Massive cuts to Medicaid and changes to Obamacare's tax subsidies will disproportionately affect the poor and wealthy, Vox reports. » Read More
By: Leslie Picker
Hedge fund fees, which were previously taxed as income at rates as high as 45 percent, could be completely exempt from taxation. » Read More
Southeast Asia's biggest economy this month is winding up one of world's most successful tax amnesties.
UBS strategist Julian Emanuel reinforces his view that tax reform will be late this year or next year.
Barclays' price target for the S&P 500 is 2,525, representing 6 percent upside from Monday’s close.
Some store owners worry about how they'll stay solvent if a tax on imports goes through.
Rep. Kevin Brady says now the discussion is how can the border tax be designed to benefit importers.
Amid the 21 pages of changes to the bill that lawmakers have released, one clear winner stands out.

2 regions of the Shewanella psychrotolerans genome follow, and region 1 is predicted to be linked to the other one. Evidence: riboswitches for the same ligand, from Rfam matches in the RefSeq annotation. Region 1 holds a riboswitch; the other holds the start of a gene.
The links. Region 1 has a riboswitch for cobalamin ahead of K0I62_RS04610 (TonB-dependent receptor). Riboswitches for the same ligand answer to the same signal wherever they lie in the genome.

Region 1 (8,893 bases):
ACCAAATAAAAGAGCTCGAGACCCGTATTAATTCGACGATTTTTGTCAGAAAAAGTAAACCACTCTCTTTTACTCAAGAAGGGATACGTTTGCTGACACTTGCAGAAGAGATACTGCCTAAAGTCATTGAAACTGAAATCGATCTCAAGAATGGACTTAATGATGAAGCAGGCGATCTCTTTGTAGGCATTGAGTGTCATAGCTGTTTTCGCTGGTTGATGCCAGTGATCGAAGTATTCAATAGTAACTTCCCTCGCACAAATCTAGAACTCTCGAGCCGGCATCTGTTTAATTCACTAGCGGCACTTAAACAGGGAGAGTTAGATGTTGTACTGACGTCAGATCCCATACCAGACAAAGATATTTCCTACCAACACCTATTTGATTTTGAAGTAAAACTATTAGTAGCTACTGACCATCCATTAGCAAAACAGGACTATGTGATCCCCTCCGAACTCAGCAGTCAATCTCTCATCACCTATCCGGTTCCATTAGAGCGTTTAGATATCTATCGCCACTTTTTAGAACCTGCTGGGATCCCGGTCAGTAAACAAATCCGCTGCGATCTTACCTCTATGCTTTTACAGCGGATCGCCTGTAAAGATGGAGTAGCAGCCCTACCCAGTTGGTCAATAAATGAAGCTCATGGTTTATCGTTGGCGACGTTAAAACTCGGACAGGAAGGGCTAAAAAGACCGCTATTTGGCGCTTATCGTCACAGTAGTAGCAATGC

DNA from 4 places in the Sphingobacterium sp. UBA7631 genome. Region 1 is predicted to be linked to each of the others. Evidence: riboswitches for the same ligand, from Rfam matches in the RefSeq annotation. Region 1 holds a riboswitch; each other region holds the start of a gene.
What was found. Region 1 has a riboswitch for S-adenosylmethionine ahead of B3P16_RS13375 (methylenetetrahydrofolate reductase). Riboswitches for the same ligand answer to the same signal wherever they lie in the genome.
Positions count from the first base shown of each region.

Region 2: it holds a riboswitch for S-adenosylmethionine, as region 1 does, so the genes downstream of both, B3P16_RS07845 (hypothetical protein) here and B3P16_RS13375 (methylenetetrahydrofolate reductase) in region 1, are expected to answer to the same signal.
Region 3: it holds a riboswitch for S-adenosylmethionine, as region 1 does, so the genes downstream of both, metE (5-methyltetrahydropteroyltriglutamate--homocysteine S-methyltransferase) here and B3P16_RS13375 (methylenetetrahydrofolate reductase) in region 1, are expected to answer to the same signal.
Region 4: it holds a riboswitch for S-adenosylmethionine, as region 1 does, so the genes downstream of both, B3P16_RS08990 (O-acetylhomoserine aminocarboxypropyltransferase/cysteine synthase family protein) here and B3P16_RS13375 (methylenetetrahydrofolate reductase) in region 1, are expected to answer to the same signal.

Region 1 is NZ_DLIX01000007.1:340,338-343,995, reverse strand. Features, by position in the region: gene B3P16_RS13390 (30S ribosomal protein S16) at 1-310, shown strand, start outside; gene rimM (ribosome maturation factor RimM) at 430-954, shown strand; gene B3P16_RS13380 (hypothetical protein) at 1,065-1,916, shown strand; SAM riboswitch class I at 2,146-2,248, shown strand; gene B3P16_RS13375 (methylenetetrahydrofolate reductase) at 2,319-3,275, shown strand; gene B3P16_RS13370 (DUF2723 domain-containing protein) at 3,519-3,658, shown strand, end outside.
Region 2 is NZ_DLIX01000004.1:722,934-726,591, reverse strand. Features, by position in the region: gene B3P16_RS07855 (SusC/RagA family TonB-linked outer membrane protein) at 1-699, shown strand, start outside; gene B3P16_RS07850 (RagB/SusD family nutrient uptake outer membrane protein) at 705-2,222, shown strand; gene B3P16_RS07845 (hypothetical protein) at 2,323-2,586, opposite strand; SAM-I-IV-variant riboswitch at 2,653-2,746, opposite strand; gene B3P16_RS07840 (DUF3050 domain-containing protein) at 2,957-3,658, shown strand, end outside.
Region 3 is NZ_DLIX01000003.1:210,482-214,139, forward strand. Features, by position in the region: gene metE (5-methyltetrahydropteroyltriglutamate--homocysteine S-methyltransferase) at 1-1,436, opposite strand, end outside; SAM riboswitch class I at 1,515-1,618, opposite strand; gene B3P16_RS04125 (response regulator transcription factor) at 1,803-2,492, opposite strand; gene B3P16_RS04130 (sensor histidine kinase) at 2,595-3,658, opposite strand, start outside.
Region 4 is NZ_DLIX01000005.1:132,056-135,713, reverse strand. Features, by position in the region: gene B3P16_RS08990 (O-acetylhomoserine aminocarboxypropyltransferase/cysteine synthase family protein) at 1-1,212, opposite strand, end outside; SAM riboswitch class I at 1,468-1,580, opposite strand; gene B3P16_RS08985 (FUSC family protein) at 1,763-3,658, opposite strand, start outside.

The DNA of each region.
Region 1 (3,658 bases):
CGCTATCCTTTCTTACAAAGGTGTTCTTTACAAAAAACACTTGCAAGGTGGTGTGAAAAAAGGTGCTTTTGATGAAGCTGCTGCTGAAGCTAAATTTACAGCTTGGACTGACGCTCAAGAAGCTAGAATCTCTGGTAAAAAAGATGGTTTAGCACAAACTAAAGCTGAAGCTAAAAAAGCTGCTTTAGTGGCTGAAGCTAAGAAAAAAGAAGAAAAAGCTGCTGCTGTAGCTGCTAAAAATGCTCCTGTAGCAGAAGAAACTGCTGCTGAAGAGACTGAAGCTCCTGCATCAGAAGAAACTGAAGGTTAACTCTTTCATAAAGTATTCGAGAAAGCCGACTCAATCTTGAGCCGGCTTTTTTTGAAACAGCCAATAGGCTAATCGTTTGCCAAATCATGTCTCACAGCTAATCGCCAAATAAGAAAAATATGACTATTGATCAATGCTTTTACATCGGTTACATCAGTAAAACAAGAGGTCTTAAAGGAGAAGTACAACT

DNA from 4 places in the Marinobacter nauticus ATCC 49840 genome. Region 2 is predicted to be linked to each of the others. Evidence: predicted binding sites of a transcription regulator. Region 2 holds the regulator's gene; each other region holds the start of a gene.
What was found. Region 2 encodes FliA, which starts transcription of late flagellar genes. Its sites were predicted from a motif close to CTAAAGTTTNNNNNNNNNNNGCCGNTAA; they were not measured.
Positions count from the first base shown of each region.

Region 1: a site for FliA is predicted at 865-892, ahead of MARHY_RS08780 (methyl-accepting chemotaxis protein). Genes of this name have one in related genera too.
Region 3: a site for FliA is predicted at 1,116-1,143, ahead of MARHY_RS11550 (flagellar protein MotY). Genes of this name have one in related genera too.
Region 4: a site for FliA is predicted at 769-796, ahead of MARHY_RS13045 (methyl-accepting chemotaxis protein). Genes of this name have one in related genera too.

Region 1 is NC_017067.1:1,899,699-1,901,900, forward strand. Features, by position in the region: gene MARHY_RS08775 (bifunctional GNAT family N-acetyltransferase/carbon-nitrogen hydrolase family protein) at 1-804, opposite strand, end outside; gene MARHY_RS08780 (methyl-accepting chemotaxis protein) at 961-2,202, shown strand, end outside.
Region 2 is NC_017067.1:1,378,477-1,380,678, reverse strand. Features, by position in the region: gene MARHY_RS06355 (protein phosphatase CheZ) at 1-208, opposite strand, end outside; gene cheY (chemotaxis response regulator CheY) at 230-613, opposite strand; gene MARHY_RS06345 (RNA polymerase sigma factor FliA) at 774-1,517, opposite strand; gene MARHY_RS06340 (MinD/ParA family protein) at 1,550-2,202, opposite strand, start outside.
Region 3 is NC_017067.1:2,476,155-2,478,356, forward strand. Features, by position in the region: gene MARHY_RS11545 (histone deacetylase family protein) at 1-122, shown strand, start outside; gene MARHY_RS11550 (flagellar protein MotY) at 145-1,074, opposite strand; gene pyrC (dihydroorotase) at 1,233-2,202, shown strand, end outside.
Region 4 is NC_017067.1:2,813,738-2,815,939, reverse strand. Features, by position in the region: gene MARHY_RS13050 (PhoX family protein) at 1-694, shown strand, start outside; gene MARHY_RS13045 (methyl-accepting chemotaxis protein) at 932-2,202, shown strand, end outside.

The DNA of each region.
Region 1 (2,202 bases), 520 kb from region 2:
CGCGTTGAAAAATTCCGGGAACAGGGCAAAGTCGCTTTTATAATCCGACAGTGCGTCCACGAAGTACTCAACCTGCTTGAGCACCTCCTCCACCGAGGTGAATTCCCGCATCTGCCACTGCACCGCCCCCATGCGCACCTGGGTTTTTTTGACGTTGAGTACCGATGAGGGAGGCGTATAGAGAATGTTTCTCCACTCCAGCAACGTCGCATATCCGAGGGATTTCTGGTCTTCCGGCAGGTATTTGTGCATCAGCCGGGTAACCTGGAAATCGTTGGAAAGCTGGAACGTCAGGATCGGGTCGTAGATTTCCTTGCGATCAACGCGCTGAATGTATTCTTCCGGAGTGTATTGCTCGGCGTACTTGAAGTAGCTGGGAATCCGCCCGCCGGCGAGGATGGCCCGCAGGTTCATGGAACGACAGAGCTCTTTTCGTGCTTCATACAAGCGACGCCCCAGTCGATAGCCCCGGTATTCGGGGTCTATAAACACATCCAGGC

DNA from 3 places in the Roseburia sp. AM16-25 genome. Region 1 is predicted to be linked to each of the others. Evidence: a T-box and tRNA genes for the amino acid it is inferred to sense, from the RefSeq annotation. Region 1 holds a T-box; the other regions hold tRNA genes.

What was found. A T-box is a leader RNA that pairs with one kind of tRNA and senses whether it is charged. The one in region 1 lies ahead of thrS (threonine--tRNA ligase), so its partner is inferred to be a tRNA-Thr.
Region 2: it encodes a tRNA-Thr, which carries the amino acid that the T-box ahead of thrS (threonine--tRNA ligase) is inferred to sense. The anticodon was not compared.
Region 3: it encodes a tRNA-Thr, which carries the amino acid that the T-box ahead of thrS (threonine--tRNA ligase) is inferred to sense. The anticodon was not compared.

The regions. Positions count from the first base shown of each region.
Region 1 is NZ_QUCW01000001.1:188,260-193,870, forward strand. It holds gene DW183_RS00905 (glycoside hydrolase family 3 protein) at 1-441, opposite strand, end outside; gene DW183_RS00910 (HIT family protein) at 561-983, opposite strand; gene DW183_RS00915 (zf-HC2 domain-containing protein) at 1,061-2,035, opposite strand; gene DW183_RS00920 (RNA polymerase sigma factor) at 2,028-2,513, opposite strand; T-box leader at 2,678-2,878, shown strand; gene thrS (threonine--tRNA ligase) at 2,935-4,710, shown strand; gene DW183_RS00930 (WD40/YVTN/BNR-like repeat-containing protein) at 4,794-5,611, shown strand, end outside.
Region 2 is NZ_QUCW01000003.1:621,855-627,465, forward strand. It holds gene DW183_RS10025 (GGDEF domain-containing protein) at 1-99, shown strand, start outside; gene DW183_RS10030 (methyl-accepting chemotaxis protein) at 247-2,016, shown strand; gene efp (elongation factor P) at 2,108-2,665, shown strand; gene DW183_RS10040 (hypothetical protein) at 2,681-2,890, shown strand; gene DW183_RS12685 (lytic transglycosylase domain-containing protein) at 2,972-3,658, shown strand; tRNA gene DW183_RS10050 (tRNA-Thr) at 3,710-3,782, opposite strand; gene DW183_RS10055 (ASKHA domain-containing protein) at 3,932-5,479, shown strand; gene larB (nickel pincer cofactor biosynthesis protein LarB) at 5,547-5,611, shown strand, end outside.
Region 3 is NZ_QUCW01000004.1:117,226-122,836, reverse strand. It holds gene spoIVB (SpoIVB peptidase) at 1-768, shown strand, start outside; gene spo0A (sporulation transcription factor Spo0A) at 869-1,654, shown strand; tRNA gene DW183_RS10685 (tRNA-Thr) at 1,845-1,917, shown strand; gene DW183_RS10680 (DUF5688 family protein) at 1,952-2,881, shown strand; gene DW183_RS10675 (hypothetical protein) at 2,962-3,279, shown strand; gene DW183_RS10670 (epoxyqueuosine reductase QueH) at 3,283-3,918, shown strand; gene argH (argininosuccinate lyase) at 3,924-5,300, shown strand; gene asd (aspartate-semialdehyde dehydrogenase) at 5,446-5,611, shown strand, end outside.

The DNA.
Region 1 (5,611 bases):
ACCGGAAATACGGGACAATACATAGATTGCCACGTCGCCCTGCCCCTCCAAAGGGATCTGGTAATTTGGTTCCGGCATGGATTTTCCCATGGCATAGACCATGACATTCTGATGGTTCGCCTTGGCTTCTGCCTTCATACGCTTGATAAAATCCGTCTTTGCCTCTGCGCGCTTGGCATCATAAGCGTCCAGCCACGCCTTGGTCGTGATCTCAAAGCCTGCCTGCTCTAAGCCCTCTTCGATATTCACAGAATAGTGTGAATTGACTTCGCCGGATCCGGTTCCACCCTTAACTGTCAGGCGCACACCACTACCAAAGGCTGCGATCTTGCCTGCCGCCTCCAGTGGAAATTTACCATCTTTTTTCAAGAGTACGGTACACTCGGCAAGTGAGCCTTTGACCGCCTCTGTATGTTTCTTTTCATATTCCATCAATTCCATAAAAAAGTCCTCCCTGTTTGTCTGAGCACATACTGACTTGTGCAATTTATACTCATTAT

Pandering to this group is no way for the GOP to fix its struggling health care plan, says Jake Novak.
Donald Trump may begin his overhaul of the U.S. tax code as early as late spring, White House spokesman Sean Spicer told Ireland's Sunday Independent.
Proposed legislation in several states would compel presidential candidates to disclose tax returns.
While some may have expected fireworks out of German Chancellor Angela Merkel's visit to the White House Friday, Jake Novak says it was a PR victory for Trump.
The Los Angeles Times chose "Hamilton" to defend funding for the NEA. That's a flimsy argument, says Jake Novak.
Rex Tillerson's tough talk against North Korea is really a warning shot at this nation, says Jake Novak.
Trump doesn't need more money for defense. He can pay for a buildup by targeting this wasteful department spending, says Jake Novak.
Under GOP's policy, elimination of the wildly unpopular tax would benefit the wealthy, NY Times reports.
The "America First" plan is boosting defense by $54 billion while cutting nondefense spending.
JPMorgan CEO Jamie Dimon said if companies bring back cash to the US it would create a QE4-like stimulus. That's just wrong, says the Brookings Institution's William Gale.
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